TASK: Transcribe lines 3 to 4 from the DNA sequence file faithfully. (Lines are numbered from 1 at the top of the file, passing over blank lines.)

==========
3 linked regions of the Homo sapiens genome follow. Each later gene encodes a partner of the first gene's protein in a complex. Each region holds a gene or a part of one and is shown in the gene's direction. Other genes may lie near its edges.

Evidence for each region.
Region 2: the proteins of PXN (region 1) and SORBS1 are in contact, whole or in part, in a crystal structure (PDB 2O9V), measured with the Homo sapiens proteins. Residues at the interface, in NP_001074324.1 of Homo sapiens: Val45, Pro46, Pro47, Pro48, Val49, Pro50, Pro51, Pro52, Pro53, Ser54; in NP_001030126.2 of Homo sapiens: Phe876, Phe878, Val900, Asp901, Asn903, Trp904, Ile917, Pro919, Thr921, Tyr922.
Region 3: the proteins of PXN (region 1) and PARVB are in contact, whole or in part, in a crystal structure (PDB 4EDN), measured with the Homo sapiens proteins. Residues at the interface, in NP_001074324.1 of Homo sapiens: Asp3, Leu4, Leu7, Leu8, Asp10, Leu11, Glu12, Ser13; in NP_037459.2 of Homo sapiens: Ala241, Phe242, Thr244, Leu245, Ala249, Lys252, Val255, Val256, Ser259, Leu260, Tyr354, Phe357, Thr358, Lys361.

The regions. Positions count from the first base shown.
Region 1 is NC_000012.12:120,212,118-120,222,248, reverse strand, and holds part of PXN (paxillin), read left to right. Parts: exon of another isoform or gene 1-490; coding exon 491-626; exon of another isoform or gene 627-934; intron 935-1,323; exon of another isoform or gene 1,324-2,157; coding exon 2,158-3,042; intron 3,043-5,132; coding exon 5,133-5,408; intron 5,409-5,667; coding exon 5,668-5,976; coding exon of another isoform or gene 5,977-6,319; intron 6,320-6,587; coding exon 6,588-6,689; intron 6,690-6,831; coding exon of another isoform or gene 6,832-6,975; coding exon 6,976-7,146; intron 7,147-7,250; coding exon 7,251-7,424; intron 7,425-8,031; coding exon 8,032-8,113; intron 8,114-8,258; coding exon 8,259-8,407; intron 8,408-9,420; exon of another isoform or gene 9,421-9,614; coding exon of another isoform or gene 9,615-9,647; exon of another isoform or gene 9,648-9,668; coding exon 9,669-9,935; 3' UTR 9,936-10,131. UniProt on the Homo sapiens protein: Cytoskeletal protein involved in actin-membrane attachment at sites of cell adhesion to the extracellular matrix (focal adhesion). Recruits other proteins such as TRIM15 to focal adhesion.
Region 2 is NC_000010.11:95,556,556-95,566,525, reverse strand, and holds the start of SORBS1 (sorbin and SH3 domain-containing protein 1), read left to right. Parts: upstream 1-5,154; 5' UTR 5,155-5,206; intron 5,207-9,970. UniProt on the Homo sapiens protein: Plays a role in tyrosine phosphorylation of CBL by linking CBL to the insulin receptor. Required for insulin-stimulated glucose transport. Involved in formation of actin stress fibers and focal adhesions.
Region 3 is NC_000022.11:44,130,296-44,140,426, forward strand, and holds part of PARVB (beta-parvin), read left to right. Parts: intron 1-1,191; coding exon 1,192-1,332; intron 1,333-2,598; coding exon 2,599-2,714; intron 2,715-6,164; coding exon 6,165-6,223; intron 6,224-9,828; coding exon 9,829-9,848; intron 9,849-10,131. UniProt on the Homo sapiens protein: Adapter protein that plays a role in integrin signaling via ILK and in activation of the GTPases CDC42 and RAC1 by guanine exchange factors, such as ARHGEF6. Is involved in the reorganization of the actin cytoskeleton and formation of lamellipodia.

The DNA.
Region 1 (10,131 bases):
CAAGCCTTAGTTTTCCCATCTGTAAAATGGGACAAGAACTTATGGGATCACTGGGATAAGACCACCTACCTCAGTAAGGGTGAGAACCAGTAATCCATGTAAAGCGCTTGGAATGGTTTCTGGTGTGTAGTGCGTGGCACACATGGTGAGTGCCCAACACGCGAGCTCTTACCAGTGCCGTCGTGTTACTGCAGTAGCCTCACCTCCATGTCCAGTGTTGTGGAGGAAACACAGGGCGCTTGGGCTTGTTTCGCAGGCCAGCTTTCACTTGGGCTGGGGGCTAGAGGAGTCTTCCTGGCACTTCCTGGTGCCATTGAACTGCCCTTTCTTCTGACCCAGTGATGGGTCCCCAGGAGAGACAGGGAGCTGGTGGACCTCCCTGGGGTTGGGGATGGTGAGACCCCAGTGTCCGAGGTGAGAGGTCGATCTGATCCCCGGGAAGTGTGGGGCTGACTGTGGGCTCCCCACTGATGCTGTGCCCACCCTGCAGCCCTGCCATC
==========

Region 2: the proteins of PXN (region 1) and SORBS1 are in contact, whole or in part, in a crystal structure (PDB 2O9V), measured with the Homo sapiens proteins. Residues at the interface, in NP_001074324.1 of Homo sapiens: Val45, Pro46, Pro47, Pro48, Val49, Pro50, Pro51, Pro52, Pro53, Ser54; in NP_001030126.2 of Homo sapiens: Phe876, Phe878, Val900, Asp901, Asn903, Trp904, Ile917, Pro919, Thr921, Tyr922.
Region 3: the proteins of PXN (region 1) and PARVB are in contact, whole or in part, in a crystal structure (PDB 4EDN), measured with the Homo sapiens proteins. Residues at the interface, in NP_001074324.1 of Homo sapiens: Asp3, Leu4, Leu7, Leu8, Asp10, Leu11, Glu12, Ser13; in NP_037459.2 of Homo sapiens: Ala241, Phe242, Thr244, Leu245, Ala249, Lys252, Val255, Val256, Ser259, Leu260, Tyr354, Phe357, Thr358, Lys361.